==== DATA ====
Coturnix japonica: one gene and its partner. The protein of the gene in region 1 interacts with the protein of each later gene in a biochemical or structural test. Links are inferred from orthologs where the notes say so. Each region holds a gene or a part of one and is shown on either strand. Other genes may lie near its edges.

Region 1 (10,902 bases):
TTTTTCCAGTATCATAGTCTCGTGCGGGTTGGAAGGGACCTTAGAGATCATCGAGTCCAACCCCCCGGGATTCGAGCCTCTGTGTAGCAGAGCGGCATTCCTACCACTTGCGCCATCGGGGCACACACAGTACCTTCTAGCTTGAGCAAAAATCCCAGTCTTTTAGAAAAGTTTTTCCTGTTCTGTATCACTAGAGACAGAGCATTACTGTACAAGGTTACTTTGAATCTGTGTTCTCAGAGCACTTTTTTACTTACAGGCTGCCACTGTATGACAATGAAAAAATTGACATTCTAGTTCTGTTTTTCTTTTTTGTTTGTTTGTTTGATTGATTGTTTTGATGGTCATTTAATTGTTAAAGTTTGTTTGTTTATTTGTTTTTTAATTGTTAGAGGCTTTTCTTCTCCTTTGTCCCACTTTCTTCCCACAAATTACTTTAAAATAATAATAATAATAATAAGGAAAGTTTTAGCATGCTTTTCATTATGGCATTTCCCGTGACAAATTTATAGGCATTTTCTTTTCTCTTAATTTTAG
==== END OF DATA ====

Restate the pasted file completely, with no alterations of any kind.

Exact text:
Coturnix japonica: one gene and its partner. The protein of the gene in region 1 interacts with the protein of each later gene in a biochemical or structural test. Links are inferred from orthologs where the notes say so. Each region holds a gene or a part of one and is shown on either strand. Other genes may lie near its edges.

Region 1 (10,902 bases):
TTTTTCCAGTATCATAGTCTCGTGCGGGTTGGAAGGGACCTTAGAGATCATCGAGTCCAACCCCCCGGGATTCGAGCCTCTGTGTAGCAGAGCGGCATTCCTACCACTTGCGCCATCGGGGCACACACAGTACCTTCTAGCTTGAGCAAAAATCCCAGTCTTTTAGAAAAGTTTTTCCTGTTCTGTATCACTAGAGACAGAGCATTACTGTACAAGGTTACTTTGAATCTGTGTTCTCAGAGCACTTTTTTACTTACAGGCTGCCACTGTATGACAATGAAAAAATTGACATTCTAGTTCTGTTTTTCTTTTTTGTTTGTTTGTTTGATTGATTGTTTTGATGGTCATTTAATTGTTAAAGTTTGTTTGTTTATTTGTTTTTTAATTGTTAGAGGCTTTTCTTCTCCTTTGTCCCACTTTCTTCCCACAAATTACTTTAAAATAATAATAATAATAATAAGGAAAGTTTTAGCATGCTTTTCATTATGGCATTTCCCGTGACAAATTTATAGGCATTTTCTTTTCTCTTAATTTTAG